To My Mom Friends: Tell Me How It Really Is

by Kelly Niebergall
Originally Published: 
Friends taking cell phone pictures together on city street
Granger Wootz/Getty

Give me the truth, the authenticity. I don’t care if the blood of it stains me. Tell me how it really is.

I want to hear it. I want to hear that you cry fresh tears after your three-year-old child throws a block at your head, leaving behind a small bruise that you hide with ancient gobs of makeup. You try not to take it personally, but you do. I want to hear it was beyond difficult setting up a birthday party for your one-year-old amidst the pressures of this Instagram-perfect society in which the sun shines brightly, the guests laugh lightly, and your child eats the layered smash cake in ideal stickiness stuck to perfectly pudgy fingers. I want to hear that the hour-long tantrums send you to eat the stale Halloween candy from eight months ago that still hides inside your cupboards. I want to hear that you struggle with America’s view of a mother’s worth: only six weeks of paid maternity leave. I want to hear that the despair you feel signals something beyond the baby blues, that these feelings of utter sadness have reared again inside your heart now that the same child is a teenager.

It doesn’t have to be all sorrow. Tell me your joys, too. I just ask for the real ones, please. The time you cried when your son’s first tooth came out so tiny and white and you cradled it in the palm of your hand. The moment you first held your child after hours and hours of labor and how you wondered if you were honestly going to make it. The secret hugs you get from a growing tween, bony shoulders through thinning shirts. The moment your daughter leaves for college and doesn’t look back. Life isn’t all black and white. Give me your grays. The confusing moments, the times when you’re uncertain, the points of your life when you feel every single emotion all at once.

At one time in our history, long before the father, mothers united humanity. They were connected to the earth through natural cycles that brought both birth and death. They were celebrated and held important roles in society, even in older age. They created, they healed, they imparted wisdom, they cemented the community together. They rose, rooted like trees from the earth.

There are many names for these mother goddesses. But we have forgotten their names, just as we have forgotten our own desolate selves. We lay trash on our shores, we expect the impossible, we continue to industrialize, we are lost. We have forgotten to honor the mother.

We have forgotten their stories.

Now, we oftentimes hide the fact that we are mothers. It doesn’t matter if we stay at home or if we work. Motherhood interferes. We are weak if we need help from a village. We are looked at differently if we take a day off work to care for a sick child. We toil ourselves to the bone in order to fulfill a tacit agreement that American society wrote for us and that says we must do everything perfectly. We do most of this alone. It just adds to the maternal mental health crisis that mothers face. Eight check-up appointments for our newborn and countless others while pregnant and only one postpartum check-up for the mother. With this, we assume our worth.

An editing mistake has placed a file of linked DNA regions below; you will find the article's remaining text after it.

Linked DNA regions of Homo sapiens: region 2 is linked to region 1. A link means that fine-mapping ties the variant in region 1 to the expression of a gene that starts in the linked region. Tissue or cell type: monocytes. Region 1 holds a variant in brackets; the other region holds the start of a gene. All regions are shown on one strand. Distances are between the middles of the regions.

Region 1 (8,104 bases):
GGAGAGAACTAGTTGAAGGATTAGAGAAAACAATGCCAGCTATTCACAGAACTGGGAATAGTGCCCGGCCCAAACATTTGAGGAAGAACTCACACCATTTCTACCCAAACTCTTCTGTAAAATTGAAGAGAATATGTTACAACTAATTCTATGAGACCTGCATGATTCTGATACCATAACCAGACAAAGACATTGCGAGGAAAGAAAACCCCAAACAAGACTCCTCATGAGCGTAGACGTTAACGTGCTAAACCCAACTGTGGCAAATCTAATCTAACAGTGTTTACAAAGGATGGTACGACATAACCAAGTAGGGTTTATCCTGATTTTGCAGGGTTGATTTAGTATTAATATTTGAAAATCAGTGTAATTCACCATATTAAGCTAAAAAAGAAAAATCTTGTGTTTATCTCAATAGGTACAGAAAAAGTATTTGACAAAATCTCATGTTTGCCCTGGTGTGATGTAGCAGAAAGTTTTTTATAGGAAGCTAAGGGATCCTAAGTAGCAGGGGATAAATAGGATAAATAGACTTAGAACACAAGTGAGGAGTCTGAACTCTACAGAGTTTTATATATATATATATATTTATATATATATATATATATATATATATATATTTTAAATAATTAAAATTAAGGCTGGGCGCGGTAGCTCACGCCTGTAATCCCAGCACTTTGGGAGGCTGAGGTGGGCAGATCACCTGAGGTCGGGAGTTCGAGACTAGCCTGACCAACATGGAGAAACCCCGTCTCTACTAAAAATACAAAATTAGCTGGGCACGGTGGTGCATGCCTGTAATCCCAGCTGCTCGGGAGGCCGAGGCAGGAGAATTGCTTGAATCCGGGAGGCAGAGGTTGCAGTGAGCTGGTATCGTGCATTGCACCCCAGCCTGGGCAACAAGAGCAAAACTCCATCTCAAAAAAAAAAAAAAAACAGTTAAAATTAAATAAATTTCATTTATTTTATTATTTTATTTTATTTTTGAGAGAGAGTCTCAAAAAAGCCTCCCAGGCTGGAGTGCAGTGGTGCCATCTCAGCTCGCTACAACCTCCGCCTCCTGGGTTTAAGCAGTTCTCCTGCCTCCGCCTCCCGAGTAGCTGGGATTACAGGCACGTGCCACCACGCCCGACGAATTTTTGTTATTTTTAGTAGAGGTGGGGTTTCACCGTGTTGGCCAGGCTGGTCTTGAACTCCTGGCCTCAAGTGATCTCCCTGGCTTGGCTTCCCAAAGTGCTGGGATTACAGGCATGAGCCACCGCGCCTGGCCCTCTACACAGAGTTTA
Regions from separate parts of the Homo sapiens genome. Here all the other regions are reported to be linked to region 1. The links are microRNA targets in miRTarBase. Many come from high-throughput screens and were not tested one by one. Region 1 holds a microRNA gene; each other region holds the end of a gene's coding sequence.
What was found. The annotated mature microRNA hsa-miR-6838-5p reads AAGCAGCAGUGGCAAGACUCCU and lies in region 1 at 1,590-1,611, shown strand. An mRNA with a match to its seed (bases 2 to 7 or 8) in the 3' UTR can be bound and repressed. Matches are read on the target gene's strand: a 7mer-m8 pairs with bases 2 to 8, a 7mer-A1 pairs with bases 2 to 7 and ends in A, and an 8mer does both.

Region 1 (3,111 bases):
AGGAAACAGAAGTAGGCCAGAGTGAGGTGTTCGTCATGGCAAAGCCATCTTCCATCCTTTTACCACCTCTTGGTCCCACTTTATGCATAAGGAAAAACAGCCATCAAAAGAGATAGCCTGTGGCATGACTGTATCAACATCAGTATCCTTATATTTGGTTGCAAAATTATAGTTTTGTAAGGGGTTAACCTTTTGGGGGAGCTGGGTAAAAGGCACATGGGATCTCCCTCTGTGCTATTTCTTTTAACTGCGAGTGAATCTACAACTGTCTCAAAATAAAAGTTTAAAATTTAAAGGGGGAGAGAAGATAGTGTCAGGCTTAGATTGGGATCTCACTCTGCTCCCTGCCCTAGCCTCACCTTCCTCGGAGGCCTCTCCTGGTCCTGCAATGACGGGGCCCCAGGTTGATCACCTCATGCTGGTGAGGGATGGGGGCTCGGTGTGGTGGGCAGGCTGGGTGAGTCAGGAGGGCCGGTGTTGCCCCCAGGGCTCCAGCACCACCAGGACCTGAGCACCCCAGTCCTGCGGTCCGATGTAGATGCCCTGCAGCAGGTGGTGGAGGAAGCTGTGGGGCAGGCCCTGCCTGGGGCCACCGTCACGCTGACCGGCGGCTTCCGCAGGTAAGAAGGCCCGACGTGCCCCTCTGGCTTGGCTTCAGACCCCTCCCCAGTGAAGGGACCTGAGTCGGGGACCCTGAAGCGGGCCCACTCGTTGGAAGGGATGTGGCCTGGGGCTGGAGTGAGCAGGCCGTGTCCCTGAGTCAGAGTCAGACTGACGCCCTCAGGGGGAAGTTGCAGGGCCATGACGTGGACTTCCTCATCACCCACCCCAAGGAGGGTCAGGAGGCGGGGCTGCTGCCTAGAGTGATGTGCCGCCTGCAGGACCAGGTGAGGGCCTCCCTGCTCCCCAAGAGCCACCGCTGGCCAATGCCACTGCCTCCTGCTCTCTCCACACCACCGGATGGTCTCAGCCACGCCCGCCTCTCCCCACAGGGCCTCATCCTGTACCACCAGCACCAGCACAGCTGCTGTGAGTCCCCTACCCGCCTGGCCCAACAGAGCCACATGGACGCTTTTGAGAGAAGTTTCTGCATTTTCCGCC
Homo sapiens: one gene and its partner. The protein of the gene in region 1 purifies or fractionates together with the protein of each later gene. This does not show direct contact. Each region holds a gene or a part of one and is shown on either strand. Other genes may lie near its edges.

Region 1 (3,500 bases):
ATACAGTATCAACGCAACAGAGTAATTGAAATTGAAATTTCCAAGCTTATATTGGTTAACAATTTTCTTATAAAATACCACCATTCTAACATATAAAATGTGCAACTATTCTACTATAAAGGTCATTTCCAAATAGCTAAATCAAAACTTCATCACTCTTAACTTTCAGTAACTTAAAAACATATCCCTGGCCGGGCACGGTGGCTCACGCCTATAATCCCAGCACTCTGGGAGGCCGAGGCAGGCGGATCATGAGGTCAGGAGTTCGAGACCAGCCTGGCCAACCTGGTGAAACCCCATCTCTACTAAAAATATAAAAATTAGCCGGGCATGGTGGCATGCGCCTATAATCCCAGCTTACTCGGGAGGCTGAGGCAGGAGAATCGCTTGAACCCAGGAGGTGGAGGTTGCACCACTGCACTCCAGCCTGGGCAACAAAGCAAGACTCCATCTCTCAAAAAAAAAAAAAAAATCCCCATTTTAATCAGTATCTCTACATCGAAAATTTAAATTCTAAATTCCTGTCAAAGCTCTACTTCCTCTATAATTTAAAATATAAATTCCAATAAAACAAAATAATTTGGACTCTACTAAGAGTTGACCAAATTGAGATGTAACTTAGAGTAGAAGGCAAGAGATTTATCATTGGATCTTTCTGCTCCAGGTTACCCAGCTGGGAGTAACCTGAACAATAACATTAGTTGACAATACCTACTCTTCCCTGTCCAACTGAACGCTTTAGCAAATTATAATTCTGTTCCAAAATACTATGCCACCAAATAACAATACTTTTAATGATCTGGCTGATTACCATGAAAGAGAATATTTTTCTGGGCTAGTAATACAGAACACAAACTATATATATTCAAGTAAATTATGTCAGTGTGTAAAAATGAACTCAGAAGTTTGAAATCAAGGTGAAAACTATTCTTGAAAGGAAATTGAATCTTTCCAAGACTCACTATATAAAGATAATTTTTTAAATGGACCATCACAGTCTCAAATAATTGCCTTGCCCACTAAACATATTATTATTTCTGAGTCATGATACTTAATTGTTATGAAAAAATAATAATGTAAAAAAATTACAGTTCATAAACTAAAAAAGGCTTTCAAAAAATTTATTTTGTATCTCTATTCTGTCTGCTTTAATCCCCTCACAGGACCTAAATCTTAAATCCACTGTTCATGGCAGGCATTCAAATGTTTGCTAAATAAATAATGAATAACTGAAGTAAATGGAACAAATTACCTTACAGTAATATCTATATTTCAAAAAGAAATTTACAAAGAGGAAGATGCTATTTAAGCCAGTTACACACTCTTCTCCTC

In reality, our worth transcends beyond what is expected of us. We do it all, this screaming list of unspoken duties that continues to add titles behind our name, titles that reach beyond just “mother.” We become housekeepers, chefs, professional organizers, chauffeurs, gardeners, wardrobe shoppers, seamstresses, and so much more. Yet we tell everyone we are okay.

To say we are burned out is an understatement.

It isn’t the floppy hats, the perfectly layered lipstick, the false eyelashes pressed tightly to thinning lids that shows strength. It isn’t the put-together look. Show me the nakedness, the rawness, the C-section scars, the mascara that runs down your cheeks, the bags under your eyes. Realness is the strength I seek. Vulnerability. Unleashing what’s on your heart, pink layer by pink layer, until all that’s left is the core.

Tell me how utterly complicated it really is to be a mother. I want to be connected. So that when my own postpartum depression comes, when the loneliness settles in my veins, when the four walls of a house close in, I’ll know that it isn’t just me. I’ll know that I’m not alone.

Tell me your true stories. Because it’s the stories that make you human.

It’s the stories that make us mothers.

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